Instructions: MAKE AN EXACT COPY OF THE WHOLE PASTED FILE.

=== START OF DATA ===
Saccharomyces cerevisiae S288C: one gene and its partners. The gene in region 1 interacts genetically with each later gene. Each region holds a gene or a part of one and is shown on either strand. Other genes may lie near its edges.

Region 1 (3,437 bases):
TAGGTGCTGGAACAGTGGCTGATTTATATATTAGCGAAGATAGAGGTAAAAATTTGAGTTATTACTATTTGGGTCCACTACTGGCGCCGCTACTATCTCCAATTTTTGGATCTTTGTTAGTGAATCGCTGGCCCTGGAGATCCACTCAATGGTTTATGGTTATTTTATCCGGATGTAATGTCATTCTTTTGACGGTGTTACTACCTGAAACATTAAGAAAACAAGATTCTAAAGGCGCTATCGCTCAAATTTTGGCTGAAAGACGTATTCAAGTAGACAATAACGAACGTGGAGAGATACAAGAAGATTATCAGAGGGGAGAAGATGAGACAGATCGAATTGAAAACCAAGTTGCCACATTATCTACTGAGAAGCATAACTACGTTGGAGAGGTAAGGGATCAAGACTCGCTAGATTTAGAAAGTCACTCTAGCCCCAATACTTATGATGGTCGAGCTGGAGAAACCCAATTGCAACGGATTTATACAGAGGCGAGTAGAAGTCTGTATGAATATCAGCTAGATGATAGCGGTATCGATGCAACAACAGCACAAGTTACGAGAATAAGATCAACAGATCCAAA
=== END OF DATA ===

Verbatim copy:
Saccharomyces cerevisiae S288C: one gene and its partners. The gene in region 1 interacts genetically with each later gene. Each region holds a gene or a part of one and is shown on either strand. Other genes may lie near its edges.

Region 1 (3,437 bases):
TAGGTGCTGGAACAGTGGCTGATTTATATATTAGCGAAGATAGAGGTAAAAATTTGAGTTATTACTATTTGGGTCCACTACTGGCGCCGCTACTATCTCCAATTTTTGGATCTTTGTTAGTGAATCGCTGGCCCTGGAGATCCACTCAATGGTTTATGGTTATTTTATCCGGATGTAATGTCATTCTTTTGACGGTGTTACTACCTGAAACATTAAGAAAACAAGATTCTAAAGGCGCTATCGCTCAAATTTTGGCTGAAAGACGTATTCAAGTAGACAATAACGAACGTGGAGAGATACAAGAAGATTATCAGAGGGGAGAAGATGAGACAGATCGAATTGAAAACCAAGTTGCCACATTATCTACTGAGAAGCATAACTACGTTGGAGAGGTAAGGGATCAAGACTCGCTAGATTTAGAAAGTCACTCTAGCCCCAATACTTATGATGGTCGAGCTGGAGAAACCCAATTGCAACGGATTTATACAGAGGCGAGTAGAAGTCTGTATGAATATCAGCTAGATGATAGCGGTATCGATGCAACAACAGCACAAGTTACGAGAATAAGATCAACAGATCCAAA